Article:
It may seem like a game of tag, but it's an innovative tool for teaching the fundamentals of epidemiology, the science of how infectious diseases move through a population.
An international team of scientists--including researchers who teach an annual clinic at the African Institute for Mathematical Sciences (AIMS) in Muizenberg, South Africa--is helping epidemiologists improve the mathematical models they use to study outbreaks of diseases like cholera, AIDS and malaria.
In 2011, attendees at the clinic were treated to a game of "Muizenberg Mathematical Fever," where players simulate a real life epidemic by passing around pieces of paper that say: "You have been infected."
The paper pieces are followed by instructions for propagating the disease.
The exercise proved so effective in demonstrating concepts in epidemiology that a discussion of the game is published in today's issue of the journal PLoS Biology.
"Infectious disease modeling is an established field of study in bio-mathematics," said Juliet Pulliam, a biologist at the University of Florida's Emerging Pathogens Institute and co-author of the paper.
"But there has been a tendency for mathematicians to operate separately from practitioners on the ground who track diseases."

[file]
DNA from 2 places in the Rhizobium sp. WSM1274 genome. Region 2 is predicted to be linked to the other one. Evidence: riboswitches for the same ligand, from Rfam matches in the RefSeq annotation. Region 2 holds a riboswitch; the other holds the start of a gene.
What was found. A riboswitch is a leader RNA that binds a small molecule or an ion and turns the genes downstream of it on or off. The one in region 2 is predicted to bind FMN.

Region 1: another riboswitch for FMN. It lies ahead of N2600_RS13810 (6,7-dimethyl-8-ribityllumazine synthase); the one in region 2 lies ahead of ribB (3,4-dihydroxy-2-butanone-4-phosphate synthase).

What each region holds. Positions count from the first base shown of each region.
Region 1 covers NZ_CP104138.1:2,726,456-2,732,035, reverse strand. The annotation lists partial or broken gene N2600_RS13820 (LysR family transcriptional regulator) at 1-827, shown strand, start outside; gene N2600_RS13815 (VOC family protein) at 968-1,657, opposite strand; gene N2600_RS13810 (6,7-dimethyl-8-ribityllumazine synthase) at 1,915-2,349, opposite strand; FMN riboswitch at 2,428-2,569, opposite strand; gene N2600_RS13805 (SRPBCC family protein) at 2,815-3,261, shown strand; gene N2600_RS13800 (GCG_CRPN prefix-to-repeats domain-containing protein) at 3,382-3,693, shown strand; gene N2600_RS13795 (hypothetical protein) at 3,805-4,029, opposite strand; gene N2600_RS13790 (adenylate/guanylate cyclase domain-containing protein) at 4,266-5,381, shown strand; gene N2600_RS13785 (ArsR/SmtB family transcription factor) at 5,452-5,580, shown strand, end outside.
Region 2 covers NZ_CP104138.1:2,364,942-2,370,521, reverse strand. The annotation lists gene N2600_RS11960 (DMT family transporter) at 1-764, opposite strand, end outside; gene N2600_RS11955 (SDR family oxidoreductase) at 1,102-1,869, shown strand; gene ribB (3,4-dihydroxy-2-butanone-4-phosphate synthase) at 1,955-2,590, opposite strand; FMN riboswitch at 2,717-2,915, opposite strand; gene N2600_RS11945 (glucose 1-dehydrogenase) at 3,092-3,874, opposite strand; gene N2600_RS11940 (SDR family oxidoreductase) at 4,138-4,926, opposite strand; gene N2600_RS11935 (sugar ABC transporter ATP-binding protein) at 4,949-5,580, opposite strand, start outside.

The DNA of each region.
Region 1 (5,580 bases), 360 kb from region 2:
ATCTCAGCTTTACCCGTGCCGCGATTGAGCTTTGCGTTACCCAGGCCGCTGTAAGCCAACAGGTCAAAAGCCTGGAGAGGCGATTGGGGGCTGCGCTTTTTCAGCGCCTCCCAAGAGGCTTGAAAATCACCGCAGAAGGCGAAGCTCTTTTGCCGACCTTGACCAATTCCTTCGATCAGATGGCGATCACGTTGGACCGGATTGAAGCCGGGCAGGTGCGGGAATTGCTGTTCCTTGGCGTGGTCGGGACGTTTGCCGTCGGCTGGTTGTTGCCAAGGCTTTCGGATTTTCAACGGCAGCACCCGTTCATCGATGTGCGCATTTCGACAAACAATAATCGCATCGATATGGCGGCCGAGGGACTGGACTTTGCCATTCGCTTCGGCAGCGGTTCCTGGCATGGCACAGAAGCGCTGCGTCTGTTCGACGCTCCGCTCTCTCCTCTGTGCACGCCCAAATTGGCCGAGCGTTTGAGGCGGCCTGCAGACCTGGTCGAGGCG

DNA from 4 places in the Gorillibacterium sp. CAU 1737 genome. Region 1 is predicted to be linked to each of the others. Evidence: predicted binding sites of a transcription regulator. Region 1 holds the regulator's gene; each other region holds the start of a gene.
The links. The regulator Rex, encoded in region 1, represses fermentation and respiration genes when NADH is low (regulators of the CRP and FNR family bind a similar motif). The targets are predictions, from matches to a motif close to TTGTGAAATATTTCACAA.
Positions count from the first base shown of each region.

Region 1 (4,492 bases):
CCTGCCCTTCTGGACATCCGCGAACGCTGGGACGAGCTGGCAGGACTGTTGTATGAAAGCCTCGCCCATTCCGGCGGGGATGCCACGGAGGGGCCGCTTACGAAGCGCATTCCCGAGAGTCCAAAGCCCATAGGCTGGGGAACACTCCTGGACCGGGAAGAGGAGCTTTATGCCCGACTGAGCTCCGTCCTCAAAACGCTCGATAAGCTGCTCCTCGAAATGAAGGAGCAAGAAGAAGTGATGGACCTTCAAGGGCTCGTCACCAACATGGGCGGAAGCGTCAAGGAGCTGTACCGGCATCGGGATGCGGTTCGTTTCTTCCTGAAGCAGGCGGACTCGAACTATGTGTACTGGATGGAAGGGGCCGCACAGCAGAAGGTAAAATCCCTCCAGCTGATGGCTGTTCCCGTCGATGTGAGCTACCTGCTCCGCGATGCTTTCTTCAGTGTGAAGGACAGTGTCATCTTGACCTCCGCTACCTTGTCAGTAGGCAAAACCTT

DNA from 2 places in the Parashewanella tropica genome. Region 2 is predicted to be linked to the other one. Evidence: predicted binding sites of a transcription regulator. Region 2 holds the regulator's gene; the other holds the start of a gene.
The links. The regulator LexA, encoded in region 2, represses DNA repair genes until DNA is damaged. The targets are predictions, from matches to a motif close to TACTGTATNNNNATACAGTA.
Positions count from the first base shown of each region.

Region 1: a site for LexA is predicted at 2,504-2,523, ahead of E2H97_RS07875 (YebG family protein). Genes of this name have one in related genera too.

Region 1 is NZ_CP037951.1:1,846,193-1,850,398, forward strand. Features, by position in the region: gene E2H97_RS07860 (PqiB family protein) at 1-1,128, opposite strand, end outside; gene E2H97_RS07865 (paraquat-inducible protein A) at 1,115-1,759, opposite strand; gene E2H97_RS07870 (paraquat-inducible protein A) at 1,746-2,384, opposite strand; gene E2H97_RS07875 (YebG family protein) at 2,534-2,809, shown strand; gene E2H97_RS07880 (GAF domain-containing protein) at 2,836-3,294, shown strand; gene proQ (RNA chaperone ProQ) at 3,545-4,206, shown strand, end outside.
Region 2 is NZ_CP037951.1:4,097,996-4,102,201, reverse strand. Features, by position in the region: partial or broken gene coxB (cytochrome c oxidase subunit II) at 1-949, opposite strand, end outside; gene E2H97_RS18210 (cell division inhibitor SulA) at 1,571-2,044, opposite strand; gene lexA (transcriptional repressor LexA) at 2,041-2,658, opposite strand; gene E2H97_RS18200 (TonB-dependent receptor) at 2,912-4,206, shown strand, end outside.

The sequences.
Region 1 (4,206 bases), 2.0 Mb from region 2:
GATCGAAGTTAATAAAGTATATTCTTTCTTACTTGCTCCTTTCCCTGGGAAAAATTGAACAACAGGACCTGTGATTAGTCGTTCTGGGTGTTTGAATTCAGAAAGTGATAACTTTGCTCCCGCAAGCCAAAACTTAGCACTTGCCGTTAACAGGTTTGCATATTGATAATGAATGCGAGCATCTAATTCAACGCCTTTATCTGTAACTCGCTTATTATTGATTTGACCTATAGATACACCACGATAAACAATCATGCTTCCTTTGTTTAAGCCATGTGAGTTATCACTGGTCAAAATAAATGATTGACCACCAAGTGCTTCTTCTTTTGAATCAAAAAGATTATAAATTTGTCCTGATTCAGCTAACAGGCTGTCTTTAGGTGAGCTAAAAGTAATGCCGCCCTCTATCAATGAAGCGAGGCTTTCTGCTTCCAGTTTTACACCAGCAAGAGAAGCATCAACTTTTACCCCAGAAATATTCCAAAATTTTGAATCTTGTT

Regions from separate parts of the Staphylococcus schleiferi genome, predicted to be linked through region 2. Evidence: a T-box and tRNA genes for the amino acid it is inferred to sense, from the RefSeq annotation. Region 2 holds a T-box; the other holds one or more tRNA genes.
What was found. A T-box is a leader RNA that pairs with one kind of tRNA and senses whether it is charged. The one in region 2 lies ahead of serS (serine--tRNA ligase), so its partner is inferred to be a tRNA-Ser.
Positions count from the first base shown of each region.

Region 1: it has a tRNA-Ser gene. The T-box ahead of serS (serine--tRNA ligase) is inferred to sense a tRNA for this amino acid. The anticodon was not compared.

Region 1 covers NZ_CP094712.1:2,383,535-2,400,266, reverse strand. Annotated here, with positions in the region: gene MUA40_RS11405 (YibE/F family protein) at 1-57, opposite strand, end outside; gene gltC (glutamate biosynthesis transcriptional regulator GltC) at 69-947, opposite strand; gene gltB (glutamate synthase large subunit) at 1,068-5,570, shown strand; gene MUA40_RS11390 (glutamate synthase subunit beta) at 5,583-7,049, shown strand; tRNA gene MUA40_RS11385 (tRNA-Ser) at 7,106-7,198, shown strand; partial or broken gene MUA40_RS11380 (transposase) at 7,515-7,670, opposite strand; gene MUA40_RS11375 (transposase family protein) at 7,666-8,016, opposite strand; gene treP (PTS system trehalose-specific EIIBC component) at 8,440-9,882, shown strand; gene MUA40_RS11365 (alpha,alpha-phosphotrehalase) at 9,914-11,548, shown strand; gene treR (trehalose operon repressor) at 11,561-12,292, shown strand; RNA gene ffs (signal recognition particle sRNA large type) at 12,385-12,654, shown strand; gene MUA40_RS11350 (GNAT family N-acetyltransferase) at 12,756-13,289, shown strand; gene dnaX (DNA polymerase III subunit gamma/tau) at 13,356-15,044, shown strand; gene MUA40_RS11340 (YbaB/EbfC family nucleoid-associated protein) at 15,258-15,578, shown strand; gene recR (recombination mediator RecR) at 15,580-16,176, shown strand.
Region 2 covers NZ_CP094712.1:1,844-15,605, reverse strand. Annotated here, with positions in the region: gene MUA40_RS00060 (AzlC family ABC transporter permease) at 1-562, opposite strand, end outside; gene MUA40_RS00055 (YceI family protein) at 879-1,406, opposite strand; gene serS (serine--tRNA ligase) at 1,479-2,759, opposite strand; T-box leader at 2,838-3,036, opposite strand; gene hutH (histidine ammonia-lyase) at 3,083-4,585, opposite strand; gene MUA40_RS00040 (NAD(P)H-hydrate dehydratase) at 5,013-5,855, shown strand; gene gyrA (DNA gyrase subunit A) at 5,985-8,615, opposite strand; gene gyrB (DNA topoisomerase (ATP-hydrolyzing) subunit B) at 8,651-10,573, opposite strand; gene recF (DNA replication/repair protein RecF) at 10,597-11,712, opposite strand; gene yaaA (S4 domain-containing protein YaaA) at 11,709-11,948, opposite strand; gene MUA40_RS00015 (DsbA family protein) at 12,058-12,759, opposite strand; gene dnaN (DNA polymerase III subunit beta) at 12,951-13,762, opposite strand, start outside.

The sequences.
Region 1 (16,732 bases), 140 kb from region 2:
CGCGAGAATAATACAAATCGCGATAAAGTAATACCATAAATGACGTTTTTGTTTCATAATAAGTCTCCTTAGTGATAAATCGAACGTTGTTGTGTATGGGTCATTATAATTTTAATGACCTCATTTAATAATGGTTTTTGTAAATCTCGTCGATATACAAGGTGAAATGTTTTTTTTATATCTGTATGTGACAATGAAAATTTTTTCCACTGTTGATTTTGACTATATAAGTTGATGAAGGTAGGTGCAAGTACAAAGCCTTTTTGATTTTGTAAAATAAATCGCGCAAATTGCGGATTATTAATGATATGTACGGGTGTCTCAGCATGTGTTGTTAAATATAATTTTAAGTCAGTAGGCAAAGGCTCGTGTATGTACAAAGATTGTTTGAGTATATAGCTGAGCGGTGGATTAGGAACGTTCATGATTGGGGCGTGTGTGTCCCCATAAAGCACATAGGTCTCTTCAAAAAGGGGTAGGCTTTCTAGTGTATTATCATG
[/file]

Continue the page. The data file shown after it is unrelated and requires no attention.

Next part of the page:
The game was intended to convince all players in the epidemiology field that teamwork is the better approach.
"Reducing disease risk requires sophisticated mathematical models to inform public health officials and other policy-makers," said Sam Scheiner, Ecology and Evolution of Infectious Diseases (EEID) program director at the National Science Foundation (NSF), which funded the research.
EEID is a joint NSF-National Institutes of Health program. At NSF, it is co-funded by the Directorates for Biological Sciences and Geosciences.
"This collaborative effort is training researchers in these techniques," said Scheiner, "as well as strengthe
|Contact: Cheryl Dybas|
National Science Foundation